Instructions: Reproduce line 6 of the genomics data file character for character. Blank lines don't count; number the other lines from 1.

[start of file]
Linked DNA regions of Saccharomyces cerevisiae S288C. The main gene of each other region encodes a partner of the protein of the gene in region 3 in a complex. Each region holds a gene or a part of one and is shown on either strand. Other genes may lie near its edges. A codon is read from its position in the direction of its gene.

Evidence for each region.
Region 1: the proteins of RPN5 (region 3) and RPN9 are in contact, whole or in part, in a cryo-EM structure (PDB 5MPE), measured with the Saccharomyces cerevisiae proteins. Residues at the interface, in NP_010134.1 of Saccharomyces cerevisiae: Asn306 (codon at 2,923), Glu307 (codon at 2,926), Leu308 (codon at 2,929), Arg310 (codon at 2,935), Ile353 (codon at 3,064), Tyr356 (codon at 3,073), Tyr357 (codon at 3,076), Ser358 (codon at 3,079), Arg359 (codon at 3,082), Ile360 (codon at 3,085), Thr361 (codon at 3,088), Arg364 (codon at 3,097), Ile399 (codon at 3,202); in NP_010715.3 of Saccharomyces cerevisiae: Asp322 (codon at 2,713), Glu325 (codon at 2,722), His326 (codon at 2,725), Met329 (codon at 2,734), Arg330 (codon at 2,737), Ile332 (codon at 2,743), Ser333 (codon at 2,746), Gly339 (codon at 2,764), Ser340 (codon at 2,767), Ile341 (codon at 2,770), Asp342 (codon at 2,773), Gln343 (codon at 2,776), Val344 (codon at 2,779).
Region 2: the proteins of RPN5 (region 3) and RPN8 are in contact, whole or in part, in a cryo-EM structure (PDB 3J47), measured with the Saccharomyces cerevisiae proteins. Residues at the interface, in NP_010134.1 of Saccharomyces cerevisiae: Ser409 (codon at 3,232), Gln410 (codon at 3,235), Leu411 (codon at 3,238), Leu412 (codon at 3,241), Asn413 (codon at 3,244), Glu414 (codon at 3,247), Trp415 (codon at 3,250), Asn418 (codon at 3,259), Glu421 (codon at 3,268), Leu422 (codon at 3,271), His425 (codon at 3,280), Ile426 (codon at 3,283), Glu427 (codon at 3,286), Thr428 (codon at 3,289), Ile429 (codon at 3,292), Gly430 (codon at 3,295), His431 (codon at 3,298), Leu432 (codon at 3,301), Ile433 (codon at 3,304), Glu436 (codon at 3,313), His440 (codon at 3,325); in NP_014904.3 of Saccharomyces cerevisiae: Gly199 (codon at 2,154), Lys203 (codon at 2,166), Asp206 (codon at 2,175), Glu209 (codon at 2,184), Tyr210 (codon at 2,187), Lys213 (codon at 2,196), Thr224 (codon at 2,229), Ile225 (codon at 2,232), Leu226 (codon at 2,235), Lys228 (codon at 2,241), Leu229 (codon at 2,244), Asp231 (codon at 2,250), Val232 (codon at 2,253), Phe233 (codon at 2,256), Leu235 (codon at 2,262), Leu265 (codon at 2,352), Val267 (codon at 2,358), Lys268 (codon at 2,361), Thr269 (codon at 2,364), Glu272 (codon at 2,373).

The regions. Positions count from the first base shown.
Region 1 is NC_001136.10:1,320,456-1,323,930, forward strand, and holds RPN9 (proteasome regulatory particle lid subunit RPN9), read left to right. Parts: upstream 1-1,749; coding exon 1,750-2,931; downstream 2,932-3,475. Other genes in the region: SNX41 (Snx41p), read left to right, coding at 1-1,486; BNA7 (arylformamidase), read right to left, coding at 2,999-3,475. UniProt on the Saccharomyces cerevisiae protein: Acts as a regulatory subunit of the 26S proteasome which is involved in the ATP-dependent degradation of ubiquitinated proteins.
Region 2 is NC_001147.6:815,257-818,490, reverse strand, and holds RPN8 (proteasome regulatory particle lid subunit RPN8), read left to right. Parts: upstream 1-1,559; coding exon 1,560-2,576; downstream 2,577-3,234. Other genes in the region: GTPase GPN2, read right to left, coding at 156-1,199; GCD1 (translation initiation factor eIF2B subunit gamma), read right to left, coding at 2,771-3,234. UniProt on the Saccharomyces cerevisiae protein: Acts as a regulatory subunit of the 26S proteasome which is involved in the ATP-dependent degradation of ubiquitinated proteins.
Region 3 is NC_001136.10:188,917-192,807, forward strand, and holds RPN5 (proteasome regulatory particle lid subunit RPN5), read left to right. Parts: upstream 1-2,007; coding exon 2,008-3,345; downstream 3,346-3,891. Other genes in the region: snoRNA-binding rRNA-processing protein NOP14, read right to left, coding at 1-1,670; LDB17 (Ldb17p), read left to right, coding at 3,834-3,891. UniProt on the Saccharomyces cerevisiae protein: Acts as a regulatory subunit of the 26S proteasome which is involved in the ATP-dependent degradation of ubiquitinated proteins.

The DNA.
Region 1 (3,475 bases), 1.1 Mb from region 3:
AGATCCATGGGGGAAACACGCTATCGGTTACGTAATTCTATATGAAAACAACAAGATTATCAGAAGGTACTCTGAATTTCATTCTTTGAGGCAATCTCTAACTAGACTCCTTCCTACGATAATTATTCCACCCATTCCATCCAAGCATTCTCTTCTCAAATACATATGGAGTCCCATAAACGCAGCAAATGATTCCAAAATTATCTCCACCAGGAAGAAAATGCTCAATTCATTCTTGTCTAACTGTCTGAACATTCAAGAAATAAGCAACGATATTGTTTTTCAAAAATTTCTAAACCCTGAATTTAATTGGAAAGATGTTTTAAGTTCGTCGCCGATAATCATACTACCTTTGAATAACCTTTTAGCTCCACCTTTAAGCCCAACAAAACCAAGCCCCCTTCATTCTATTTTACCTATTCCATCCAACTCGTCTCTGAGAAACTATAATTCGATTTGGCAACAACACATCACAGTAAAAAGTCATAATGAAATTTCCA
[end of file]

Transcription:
Region 1 is NC_001136.10:1,320,456-1,323,930, forward strand, and holds RPN9 (proteasome regulatory particle lid subunit RPN9), read left to right. Parts: upstream 1-1,749; coding exon 1,750-2,931; downstream 2,932-3,475. Other genes in the region: SNX41 (Snx41p), read left to right, coding at 1-1,486; BNA7 (arylformamidase), read right to left, coding at 2,999-3,475. UniProt on the Saccharomyces cerevisiae protein: Acts as a regulatory subunit of the 26S proteasome which is involved in the ATP-dependent degradation of ubiquitinated proteins.